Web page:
• Europe has changed from 'an institute that brought international cooperation, friendship, peace and understanding all over Europe', into ‘a bureaucratic, undemocratic and  scary monster that takes away everything that we care for and brings endless flows of immigrants, who steal our money and take our jobs’;
    • Even liberal-conservatives, close to the centre of the political spectrum, speak of the EU, as a ‘trade zone’ that enables free trade in Europe: it has been and should be nothing more than just that!
  • Hardly concealed nationalism, xenophobia and religious extremism loom everywhere around the globe;
  • And there are dozens and dozens of other signals, that the world is not what it used to be in 2006. 

And the cabinet Mark Rutte thinks that you can change all these circumstances and attitude changes with 'just a few pushes of a button' in the Dutch labour market, housing market and pension industry?! 

Really?! This is so naive!

People just don’t start consuming again, after Rutte gets his state budget in order and after just a few changes in the Dutch housing and labour market. 
And there is no way that the Dutch economy will recover when only export is up, but consumption remains at the same, historically low level.

Nevertheless, I consider the comments of Standard and Poor’s to be very sensible and useful:

  • Also S&P emphasizes that growing Dutch exports are not enough to lift up the whole Dutch economy, when domestic consumption lags behind so much. Especially as exports is not such a success as some pundits make you believe;
  • Although the Dutch housing market is not the only reason for lagging consumption, I agree with S&P’s that it is an import one. The Dutch housing market needs more and better attention than it gets from ‘Housing Minister’ Stef Blok, with his five, separately ‘crashed-and-burned’ propositions for  the housing market in 2013;
  • Dutch unemployment is both a cause and a catalyst for more economic hardship and diminishing consumption. (Again), it is impossible that the Dutch economy will really show any significant growth when unemployment is still going up. It just won’t happen. 

What the Dutch government should have done, but at which it failed blatantly, is:
  • Taking the hard measure to abolish the Mortgage Interest Deductability through a 5-10 year schedule, in which the current tax breaks are used as a stimulus for (especially) middle and lower class people to reduce their mortgage debt. 
  • Taking measures in the labour market that give younger people more and older people a little less job security;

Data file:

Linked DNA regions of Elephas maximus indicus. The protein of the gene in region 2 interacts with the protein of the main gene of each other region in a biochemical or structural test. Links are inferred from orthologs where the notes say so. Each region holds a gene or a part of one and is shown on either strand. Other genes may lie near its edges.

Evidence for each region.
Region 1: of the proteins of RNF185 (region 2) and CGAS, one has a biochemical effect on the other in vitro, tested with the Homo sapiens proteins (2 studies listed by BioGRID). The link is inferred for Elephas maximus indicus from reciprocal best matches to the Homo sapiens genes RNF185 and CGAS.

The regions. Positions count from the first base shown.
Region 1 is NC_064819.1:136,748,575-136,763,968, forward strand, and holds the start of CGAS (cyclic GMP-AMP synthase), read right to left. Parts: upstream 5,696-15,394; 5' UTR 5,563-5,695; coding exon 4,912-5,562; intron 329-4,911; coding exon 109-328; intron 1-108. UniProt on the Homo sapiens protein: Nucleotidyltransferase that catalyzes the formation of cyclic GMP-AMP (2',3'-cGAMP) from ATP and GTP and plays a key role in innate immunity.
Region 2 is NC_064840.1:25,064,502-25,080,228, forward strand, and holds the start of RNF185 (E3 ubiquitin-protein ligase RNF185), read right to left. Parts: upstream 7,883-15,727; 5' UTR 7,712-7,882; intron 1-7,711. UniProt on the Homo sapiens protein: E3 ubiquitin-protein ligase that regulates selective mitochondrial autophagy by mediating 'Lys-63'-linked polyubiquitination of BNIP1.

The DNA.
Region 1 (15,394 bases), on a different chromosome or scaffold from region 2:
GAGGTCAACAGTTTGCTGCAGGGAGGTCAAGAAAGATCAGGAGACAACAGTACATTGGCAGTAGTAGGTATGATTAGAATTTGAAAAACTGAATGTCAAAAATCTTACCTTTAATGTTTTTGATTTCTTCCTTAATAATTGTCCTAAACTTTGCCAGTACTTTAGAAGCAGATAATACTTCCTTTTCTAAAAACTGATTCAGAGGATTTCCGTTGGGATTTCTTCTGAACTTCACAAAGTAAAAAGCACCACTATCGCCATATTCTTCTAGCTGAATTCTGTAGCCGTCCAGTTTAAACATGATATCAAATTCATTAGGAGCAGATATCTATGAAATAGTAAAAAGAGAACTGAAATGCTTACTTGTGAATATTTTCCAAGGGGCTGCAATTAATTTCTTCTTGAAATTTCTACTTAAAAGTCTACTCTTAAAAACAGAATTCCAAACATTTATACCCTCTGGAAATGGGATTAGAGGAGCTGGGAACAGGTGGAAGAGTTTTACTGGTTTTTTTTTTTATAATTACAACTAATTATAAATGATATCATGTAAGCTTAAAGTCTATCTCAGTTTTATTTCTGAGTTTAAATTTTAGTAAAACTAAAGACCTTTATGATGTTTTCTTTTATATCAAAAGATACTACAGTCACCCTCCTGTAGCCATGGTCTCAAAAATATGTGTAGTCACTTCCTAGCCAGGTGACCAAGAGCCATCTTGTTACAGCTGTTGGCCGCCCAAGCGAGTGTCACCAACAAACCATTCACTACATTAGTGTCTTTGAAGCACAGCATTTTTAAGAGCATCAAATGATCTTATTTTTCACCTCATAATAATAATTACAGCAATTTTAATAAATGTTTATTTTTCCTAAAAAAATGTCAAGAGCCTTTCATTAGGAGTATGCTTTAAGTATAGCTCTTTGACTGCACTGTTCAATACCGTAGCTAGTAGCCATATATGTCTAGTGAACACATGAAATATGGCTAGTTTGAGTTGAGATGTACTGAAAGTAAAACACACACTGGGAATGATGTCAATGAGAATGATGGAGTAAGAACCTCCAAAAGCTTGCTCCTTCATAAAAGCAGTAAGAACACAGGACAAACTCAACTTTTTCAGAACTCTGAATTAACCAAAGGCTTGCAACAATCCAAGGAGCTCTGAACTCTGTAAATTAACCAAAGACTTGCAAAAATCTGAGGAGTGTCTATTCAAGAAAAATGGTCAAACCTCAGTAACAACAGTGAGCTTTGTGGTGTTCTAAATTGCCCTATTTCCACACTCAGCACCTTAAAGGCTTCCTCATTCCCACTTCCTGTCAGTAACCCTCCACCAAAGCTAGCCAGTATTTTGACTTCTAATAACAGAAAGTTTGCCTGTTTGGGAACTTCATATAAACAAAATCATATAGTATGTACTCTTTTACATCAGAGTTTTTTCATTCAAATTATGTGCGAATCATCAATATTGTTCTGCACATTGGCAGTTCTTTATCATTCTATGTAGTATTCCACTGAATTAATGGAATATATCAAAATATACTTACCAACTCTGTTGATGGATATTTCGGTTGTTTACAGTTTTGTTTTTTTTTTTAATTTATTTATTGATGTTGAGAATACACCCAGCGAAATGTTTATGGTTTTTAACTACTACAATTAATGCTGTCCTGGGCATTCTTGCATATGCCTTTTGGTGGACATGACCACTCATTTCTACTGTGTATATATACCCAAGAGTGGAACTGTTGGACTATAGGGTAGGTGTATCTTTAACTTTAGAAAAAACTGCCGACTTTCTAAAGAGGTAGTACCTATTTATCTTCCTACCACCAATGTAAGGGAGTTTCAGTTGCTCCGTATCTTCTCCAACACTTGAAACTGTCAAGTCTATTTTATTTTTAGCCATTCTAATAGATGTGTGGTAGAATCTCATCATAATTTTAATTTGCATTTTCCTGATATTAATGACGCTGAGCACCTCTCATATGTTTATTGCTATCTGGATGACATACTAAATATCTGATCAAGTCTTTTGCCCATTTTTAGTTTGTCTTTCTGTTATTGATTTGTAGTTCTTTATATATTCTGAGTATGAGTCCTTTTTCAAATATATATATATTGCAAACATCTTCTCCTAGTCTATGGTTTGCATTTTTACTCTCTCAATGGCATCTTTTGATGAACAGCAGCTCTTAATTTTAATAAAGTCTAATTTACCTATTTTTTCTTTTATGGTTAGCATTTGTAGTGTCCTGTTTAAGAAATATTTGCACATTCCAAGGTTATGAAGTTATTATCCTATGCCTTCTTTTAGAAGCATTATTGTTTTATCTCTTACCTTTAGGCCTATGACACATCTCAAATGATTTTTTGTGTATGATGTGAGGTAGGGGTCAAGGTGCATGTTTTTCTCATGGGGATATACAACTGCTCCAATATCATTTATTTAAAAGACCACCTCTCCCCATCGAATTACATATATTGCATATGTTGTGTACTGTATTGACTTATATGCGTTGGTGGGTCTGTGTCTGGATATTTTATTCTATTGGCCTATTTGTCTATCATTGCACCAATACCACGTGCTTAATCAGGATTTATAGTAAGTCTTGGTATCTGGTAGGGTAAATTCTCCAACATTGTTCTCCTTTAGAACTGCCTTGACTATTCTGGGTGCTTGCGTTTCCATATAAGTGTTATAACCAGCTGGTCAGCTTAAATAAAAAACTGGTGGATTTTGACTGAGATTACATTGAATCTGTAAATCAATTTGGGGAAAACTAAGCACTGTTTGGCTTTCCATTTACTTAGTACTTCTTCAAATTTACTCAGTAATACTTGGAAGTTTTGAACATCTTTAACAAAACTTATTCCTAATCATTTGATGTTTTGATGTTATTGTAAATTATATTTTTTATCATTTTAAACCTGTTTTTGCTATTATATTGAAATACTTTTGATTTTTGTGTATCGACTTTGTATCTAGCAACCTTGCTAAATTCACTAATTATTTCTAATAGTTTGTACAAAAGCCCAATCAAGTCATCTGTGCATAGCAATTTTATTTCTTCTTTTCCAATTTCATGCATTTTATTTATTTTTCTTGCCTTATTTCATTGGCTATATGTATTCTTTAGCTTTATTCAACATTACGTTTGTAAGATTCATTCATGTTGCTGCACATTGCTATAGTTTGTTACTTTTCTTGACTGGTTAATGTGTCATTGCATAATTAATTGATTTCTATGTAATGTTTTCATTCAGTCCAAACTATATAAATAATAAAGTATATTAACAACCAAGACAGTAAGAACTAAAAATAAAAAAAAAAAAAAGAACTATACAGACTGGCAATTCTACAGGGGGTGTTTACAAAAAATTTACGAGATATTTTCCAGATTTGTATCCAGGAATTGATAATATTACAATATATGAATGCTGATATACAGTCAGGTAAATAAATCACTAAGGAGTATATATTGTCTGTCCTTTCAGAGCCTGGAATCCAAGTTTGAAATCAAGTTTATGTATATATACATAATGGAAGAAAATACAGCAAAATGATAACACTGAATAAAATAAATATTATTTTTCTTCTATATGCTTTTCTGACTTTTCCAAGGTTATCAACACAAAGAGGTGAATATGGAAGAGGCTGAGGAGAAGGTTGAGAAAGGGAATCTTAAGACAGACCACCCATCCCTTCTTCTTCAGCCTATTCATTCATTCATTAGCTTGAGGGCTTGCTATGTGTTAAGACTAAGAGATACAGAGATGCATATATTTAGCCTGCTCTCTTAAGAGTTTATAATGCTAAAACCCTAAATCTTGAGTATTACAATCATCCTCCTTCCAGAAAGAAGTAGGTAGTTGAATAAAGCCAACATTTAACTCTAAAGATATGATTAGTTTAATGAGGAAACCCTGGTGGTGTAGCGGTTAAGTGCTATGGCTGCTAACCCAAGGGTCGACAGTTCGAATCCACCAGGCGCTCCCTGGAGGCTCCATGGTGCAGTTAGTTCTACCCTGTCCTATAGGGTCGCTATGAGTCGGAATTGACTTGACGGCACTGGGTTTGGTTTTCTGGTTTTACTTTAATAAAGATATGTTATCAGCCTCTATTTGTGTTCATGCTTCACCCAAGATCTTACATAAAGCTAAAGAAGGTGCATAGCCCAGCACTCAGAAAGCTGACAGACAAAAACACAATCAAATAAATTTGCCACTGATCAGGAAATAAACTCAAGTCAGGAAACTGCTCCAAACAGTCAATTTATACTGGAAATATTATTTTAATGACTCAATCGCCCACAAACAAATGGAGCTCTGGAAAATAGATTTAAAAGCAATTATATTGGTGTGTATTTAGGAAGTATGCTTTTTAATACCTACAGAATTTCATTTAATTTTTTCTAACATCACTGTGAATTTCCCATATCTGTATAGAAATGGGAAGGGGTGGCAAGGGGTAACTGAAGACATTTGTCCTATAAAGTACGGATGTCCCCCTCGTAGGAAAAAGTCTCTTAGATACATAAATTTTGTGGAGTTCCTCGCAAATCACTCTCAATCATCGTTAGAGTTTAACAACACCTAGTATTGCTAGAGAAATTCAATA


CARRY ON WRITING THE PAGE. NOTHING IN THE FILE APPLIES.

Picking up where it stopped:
• The cabinet should do so by altering the flex and zero hour contracts, which are currently much too flexible for employees to feel safe and appreciated in their lives;
    • at the same time, the cabinet should make the fixed contracts for older workers less rigid and unfavourable for employers. Once an elderly worker is fired nowadays, he is virtually without a chance of getting a new job;
  • Taking measures in the labour market that reduce the devastating effects of too many years of wage restraint (and reduction), by making it fiscally more attractive for companies to pay their personnel higher wages and hourly fees;
  • Spurring a restructuring operation within the building and construction industry, in which:
    • unhealthy and unviable companies are liquidated in order to diminish the excess capacity in the CRE and RRE market;
    • the structurally superfluous workers are trained and educated for a different job in the future;
  • Taking measures to restructure the structural overcapacity and vacancy in the Commercial Real Estate market and preventing local government from adding yet new CRE to this overcapacity;
  • Investing in education and innovation again;
    • not
      • by introducing new mega schools and mega universities with dozens of overpaid managers;
      • by introducing yet other educational methods that replace already effective working methods on a two-yearly basis;
    • but
      • by investing in teachers, children & students and supportive personnel;
      • by investing in research centers for both fundamental and applied/practical science;
  • Looking for projects that really help the Dutch society and economy to improve:
    • No Keynesian bridges to nowhere and roads with a capacity that never will be used fully in full, but
    • Projects that spur innovation, trade and manufacturing industry.

Still, this crisis took a lot of time to build up, before it came to surface and it will take a lot of time to break down. 

We must be patient and can’t expect miracles to happen overnight.

Nevertheless, the statement by S&P wasn’t an encouragement; it was a warning!